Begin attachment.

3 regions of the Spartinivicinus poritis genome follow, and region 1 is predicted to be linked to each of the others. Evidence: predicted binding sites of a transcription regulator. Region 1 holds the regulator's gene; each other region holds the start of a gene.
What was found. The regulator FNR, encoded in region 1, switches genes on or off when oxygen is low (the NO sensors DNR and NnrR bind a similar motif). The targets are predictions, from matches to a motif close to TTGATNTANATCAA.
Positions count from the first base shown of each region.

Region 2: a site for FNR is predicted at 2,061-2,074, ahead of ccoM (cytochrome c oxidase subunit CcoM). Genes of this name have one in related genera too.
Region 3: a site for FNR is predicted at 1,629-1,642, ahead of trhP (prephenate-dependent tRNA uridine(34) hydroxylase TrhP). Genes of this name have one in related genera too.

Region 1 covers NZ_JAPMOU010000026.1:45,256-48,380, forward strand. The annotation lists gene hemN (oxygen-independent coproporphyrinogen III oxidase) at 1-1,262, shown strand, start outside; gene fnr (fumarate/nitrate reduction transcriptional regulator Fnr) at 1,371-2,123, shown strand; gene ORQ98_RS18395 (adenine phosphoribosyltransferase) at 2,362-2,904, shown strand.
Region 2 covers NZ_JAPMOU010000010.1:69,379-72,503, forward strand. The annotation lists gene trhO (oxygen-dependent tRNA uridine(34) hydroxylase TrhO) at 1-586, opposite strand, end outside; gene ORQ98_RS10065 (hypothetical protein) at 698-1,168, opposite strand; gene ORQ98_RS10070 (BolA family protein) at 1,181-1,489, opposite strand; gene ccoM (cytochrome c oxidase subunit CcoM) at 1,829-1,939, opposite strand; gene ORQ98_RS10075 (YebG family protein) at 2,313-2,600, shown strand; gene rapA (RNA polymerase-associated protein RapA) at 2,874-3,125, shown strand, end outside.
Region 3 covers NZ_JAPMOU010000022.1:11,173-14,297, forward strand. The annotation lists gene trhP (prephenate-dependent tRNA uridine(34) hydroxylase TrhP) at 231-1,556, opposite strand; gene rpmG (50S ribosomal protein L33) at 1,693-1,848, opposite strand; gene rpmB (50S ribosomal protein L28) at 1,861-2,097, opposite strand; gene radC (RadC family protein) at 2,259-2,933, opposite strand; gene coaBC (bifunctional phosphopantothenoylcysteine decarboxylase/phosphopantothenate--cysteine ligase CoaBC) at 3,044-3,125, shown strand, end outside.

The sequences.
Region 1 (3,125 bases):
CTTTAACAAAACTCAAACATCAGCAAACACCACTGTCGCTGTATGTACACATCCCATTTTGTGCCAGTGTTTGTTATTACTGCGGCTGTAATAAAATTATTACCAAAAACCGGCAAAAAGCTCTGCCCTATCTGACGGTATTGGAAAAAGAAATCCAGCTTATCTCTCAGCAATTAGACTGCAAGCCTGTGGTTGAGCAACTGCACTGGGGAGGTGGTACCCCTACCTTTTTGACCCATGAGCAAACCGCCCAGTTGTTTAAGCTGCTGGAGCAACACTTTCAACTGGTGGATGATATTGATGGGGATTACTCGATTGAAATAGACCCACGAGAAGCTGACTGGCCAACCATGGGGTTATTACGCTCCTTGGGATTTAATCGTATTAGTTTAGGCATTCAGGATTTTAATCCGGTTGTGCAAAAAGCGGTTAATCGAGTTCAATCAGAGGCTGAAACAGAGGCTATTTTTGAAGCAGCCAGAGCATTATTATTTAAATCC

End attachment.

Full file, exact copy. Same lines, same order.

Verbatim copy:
3 regions of the Spartinivicinus poritis genome follow, and region 1 is predicted to be linked to each of the others. Evidence: predicted binding sites of a transcription regulator. Region 1 holds the regulator's gene; each other region holds the start of a gene.
What was found. The regulator FNR, encoded in region 1, switches genes on or off when oxygen is low (the NO sensors DNR and NnrR bind a similar motif). The targets are predictions, from matches to a motif close to TTGATNTANATCAA.
Positions count from the first base shown of each region.

Region 2: a site for FNR is predicted at 2,061-2,074, ahead of ccoM (cytochrome c oxidase subunit CcoM). Genes of this name have one in related genera too.
Region 3: a site for FNR is predicted at 1,629-1,642, ahead of trhP (prephenate-dependent tRNA uridine(34) hydroxylase TrhP). Genes of this name have one in related genera too.

Region 1 covers NZ_JAPMOU010000026.1:45,256-48,380, forward strand. The annotation lists gene hemN (oxygen-independent coproporphyrinogen III oxidase) at 1-1,262, shown strand, start outside; gene fnr (fumarate/nitrate reduction transcriptional regulator Fnr) at 1,371-2,123, shown strand; gene ORQ98_RS18395 (adenine phosphoribosyltransferase) at 2,362-2,904, shown strand.
Region 2 covers NZ_JAPMOU010000010.1:69,379-72,503, forward strand. The annotation lists gene trhO (oxygen-dependent tRNA uridine(34) hydroxylase TrhO) at 1-586, opposite strand, end outside; gene ORQ98_RS10065 (hypothetical protein) at 698-1,168, opposite strand; gene ORQ98_RS10070 (BolA family protein) at 1,181-1,489, opposite strand; gene ccoM (cytochrome c oxidase subunit CcoM) at 1,829-1,939, opposite strand; gene ORQ98_RS10075 (YebG family protein) at 2,313-2,600, shown strand; gene rapA (RNA polymerase-associated protein RapA) at 2,874-3,125, shown strand, end outside.
Region 3 covers NZ_JAPMOU010000022.1:11,173-14,297, forward strand. The annotation lists gene trhP (prephenate-dependent tRNA uridine(34) hydroxylase TrhP) at 231-1,556, opposite strand; gene rpmG (50S ribosomal protein L33) at 1,693-1,848, opposite strand; gene rpmB (50S ribosomal protein L28) at 1,861-2,097, opposite strand; gene radC (RadC family protein) at 2,259-2,933, opposite strand; gene coaBC (bifunctional phosphopantothenoylcysteine decarboxylase/phosphopantothenate--cysteine ligase CoaBC) at 3,044-3,125, shown strand, end outside.

The sequences.
Region 1 (3,125 bases):
CTTTAACAAAACTCAAACATCAGCAAACACCACTGTCGCTGTATGTACACATCCCATTTTGTGCCAGTGTTTGTTATTACTGCGGCTGTAATAAAATTATTACCAAAAACCGGCAAAAAGCTCTGCCCTATCTGACGGTATTGGAAAAAGAAATCCAGCTTATCTCTCAGCAATTAGACTGCAAGCCTGTGGTTGAGCAACTGCACTGGGGAGGTGGTACCCCTACCTTTTTGACCCATGAGCAAACCGCCCAGTTGTTTAAGCTGCTGGAGCAACACTTTCAACTGGTGGATGATATTGATGGGGATTACTCGATTGAAATAGACCCACGAGAAGCTGACTGGCCAACCATGGGGTTATTACGCTCCTTGGGATTTAATCGTATTAGTTTAGGCATTCAGGATTTTAATCCGGTTGTGCAAAAAGCGGTTAATCGAGTTCAATCAGAGGCTGAAACAGAGGCTATTTTTGAAGCAGCCAGAGCATTATTATTTAAATCC